SpamKiller 2.90

  • Editors' rating
    8.0 Excellent


  • Easy setup
  • thousands of pre-built email filters
  • automatically sends complaints to spammer ISPs and error messages to spammers
  • free filter updates
  • lets you review or rescue killed mail.


  • Doesn't work with AOL or MSN
  • can't detect MIME-encoded spam
  • some false positives
  • missed some spam in our tests.

Originally developed by Novasoft, this five-year-old shareware spam slayer was recently purchased by, which cleaned up a few bugs. The result? For $39.95, you get a veteran spam buster that boasts thousands of built-in and customisable filters for ridding your PC of unwanted email. If you receive only a few pieces of spam a day, you can just delete the offending messages by hand. Otherwise, download SpamKiller as soon as possible.

SpamKiller's premise is simple: before you check your email, SpamKiller fetches messages from the mail server, then filters them based on your restrictions and its built-in rules. Suspected spam ends up in your Killed Mail folder, where you can review it before deleting it; good mail goes to your SpamKiller in-box. Once you've cleansed your mail of spam, just launch your email client and download only the remaining mail.

Installing SpamKiller is simple -- just click your way through a wizard, then reboot. The program picks up your existing POP and SMTP server settings. The only snag: in our tests, SpamKiller found settings for an ISP we hadn't used in nearly two years. SpamKiller's technical support was unable to come up with a reason for this. We had to set up our account manually, which is easy enough to do. Just click the Accounts button, then click Add and follow along with the wizard.

SpamKiller's strength lies in its thousands of pre-existing filters. It sifts email by the sender's name, the message header, the subject, the message text and the country of origin. It also flags mail that it's not sure about. For example, if you've copied yourself on a message, SpamKiller sends it to your inbox with a question mark attached because the From address equals the To address, a common tactic used by spammers.

Curiously, SpamKiller filtered test mail containing the words human growth hormone, but it let through messages that had the acronym HGH. Fortunately, it's easy to create your own filters, specifying the field you want to filter (Message Text), as well as the conditions (contains HGH ) and actions (Kill). As spammers find new ways to get past filters, McAfee creates new filters, which you can download to SpamKiller by clicking the Update button.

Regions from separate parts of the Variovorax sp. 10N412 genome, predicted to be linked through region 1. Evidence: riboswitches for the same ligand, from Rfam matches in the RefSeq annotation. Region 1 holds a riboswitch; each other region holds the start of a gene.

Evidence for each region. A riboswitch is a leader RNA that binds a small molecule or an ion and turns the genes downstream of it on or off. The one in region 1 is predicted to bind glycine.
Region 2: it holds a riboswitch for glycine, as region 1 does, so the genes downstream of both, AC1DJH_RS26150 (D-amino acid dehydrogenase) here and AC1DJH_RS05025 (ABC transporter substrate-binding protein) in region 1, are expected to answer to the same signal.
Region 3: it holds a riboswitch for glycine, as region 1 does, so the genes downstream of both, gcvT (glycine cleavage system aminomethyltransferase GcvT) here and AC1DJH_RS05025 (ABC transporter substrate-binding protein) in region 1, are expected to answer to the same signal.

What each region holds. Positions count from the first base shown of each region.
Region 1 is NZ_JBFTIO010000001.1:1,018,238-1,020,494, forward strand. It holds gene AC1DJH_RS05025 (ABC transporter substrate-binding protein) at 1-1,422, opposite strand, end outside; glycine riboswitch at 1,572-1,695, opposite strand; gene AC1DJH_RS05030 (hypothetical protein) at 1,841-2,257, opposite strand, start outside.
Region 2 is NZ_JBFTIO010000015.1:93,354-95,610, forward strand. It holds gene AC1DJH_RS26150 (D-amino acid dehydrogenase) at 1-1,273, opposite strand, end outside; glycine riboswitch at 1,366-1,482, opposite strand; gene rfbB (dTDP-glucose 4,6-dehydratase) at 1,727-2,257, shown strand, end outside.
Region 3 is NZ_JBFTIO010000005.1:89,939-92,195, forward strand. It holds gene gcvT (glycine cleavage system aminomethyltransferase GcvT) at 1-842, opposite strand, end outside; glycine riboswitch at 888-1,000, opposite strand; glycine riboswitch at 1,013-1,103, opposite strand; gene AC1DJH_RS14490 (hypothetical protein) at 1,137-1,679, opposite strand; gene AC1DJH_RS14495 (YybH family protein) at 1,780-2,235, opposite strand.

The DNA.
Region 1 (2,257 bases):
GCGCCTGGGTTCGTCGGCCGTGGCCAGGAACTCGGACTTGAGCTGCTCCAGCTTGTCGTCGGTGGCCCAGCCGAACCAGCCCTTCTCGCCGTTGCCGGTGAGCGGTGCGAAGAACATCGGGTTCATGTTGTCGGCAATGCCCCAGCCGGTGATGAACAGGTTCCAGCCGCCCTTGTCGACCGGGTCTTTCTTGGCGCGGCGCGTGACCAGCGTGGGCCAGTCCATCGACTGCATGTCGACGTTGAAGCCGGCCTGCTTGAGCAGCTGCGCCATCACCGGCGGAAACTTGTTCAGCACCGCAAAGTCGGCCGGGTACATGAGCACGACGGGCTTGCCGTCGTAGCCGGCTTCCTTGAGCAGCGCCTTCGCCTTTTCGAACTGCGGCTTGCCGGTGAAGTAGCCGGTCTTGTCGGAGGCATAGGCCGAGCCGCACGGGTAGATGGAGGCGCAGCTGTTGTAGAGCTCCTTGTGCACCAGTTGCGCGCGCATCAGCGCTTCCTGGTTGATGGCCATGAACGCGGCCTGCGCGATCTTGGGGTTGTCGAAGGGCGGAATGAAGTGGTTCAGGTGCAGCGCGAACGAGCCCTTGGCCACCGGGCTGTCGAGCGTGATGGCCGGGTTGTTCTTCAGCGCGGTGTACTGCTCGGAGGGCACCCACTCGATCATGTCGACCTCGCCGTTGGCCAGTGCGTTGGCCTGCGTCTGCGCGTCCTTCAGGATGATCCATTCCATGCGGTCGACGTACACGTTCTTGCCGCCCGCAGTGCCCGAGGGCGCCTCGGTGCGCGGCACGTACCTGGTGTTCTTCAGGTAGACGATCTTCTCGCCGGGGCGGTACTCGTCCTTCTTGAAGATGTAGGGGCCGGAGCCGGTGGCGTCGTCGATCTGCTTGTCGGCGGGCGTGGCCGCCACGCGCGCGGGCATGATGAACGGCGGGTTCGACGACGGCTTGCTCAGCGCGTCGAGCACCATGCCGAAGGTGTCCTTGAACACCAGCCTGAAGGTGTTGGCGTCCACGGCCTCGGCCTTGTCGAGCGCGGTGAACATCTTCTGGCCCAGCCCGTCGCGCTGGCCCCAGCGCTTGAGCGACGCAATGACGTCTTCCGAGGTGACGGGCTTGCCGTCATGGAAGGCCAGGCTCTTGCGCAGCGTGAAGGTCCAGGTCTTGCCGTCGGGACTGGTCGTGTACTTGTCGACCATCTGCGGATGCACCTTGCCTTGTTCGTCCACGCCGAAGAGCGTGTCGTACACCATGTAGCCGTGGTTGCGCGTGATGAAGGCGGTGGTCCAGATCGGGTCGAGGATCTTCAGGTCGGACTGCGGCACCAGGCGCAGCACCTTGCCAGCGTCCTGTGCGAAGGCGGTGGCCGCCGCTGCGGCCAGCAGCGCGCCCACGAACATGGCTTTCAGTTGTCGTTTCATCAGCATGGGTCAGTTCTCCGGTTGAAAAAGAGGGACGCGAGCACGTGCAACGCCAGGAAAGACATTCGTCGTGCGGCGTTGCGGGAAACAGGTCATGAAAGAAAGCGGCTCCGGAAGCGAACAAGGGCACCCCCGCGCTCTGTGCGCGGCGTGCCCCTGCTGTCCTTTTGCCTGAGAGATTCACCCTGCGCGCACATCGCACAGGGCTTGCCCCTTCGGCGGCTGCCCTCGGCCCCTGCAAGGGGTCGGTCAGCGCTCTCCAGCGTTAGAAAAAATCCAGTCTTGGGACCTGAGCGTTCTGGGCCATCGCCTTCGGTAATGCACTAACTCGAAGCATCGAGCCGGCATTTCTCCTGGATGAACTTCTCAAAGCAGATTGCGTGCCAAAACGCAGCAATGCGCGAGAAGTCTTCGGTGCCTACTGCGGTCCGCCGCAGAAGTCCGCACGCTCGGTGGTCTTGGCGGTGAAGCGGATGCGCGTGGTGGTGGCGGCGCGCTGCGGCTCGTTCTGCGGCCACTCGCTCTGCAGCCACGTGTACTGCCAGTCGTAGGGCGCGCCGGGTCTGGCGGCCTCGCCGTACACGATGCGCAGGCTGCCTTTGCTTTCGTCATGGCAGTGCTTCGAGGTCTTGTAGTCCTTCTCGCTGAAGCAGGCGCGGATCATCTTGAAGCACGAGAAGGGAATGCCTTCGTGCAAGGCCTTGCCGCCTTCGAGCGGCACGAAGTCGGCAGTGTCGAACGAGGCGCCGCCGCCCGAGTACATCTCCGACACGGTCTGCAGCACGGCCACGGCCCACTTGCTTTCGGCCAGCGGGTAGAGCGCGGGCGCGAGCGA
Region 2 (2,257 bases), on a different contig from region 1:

SpamKiller gets it right most of the time. In our tests, SpamKiller identified and killed 20 messages; 3 were legitimate ones from mailing lists, but we quickly added them back to our inbox by clicking the Rescue button. It accepted 43 messages, 6 of which were pure spam -- including one with a virus attachment. SpamKiller does not detect viruses, nor can it filter the text of MIME-encoded mail, messages sent via AOL or those from MSN. A McAfee spokesperson says that the company plans to support these services in a future release, possibly before the end of the year.

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SpamKiller lets you enact revenge against lowly spammers by looking up the domain and email addresses of a sender's ISP, then sending complaints to the ISP's abuse department. You can also set SpamKiller to automatically reply with an error message, fooling the spammer into thinking your address isn't valid. It doesn't get any better than that.

Unfortunately, SpamKiller's process still requires two steps: you must filter mail in SpamKiller, then download it to your email client, which amounts to more work than is necessary for low-spam inboxes. But if your inbox contains more spam than legitimate messages, give this program a whirl.

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